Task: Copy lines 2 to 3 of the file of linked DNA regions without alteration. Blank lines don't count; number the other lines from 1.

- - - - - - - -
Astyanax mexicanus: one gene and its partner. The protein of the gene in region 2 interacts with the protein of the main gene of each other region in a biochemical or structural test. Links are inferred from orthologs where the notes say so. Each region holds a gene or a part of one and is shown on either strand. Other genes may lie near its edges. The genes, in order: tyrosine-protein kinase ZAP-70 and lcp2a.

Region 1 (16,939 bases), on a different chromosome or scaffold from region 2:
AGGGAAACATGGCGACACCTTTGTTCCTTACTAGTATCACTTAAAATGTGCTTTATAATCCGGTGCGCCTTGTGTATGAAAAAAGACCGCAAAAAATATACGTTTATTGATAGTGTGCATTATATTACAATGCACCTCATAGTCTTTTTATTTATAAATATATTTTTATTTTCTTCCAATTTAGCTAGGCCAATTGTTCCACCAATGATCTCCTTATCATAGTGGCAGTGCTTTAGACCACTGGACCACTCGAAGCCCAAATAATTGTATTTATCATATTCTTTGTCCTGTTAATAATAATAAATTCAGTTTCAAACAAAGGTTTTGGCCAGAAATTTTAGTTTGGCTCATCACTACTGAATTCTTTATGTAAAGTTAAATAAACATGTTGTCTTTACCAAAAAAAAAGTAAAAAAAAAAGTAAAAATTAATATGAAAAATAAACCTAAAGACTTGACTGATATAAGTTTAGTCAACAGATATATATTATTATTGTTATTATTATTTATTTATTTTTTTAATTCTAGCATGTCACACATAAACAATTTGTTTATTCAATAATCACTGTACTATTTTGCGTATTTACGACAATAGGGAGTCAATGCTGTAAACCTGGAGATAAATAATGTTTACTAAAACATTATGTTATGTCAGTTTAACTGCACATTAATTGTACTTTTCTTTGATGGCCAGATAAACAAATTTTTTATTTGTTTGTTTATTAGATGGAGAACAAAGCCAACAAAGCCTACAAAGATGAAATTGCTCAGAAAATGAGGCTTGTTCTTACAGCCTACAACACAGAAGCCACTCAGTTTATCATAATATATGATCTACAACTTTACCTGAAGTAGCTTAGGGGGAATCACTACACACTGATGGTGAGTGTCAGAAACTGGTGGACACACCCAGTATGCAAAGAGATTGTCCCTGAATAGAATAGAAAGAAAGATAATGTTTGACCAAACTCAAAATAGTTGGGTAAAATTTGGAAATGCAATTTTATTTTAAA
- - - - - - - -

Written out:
Region 1 (16,939 bases), on a different chromosome or scaffold from region 2:
AGGGAAACATGGCGACACCTTTGTTCCTTACTAGTATCACTTAAAATGTGCTTTATAATCCGGTGCGCCTTGTGTATGAAAAAAGACCGCAAAAAATATACGTTTATTGATAGTGTGCATTATATTACAATGCACCTCATAGTCTTTTTATTTATAAATATATTTTTATTTTCTTCCAATTTAGCTAGGCCAATTGTTCCACCAATGATCTCCTTATCATAGTGGCAGTGCTTTAGACCACTGGACCACTCGAAGCCCAAATAATTGTATTTATCATATTCTTTGTCCTGTTAATAATAATAAATTCAGTTTCAAACAAAGGTTTTGGCCAGAAATTTTAGTTTGGCTCATCACTACTGAATTCTTTATGTAAAGTTAAATAAACATGTTGTCTTTACCAAAAAAAAAGTAAAAAAAAAAGTAAAAATTAATATGAAAAATAAACCTAAAGACTTGACTGATATAAGTTTAGTCAACAGATATATATTATTATTGTTATTATTATTTATTTATTTTTTTAATTCTAGCATGTCACACATAAACAATTTGTTTATTCAATAATCACTGTACTATTTTGCGTATTTACGACAATAGGGAGTCAATGCTGTAAACCTGGAGATAAATAATGTTTACTAAAACATTATGTTATGTCAGTTTAACTGCACATTAATTGTACTTTTCTTTGATGGCCAGATAAACAAATTTTTTATTTGTTTGTTTATTAGATGGAGAACAAAGCCAACAAAGCCTACAAAGATGAAATTGCTCAGAAAATGAGGCTTGTTCTTACAGCCTACAACACAGAAGCCACTCAGTTTATCATAATATATGATCTACAACTTTACCTGAAGTAGCTTAGGGGGAATCACTACACACTGATGGTGAGTGTCAGAAACTGGTGGACACACCCAGTATGCAAAGAGATTGTCCCTGAATAGAATAGAAAGAAAGATAATGTTTGACCAAACTCAAAATAGTTGGGTAAAATTTGGAAATGCAATTTTATTTTAAA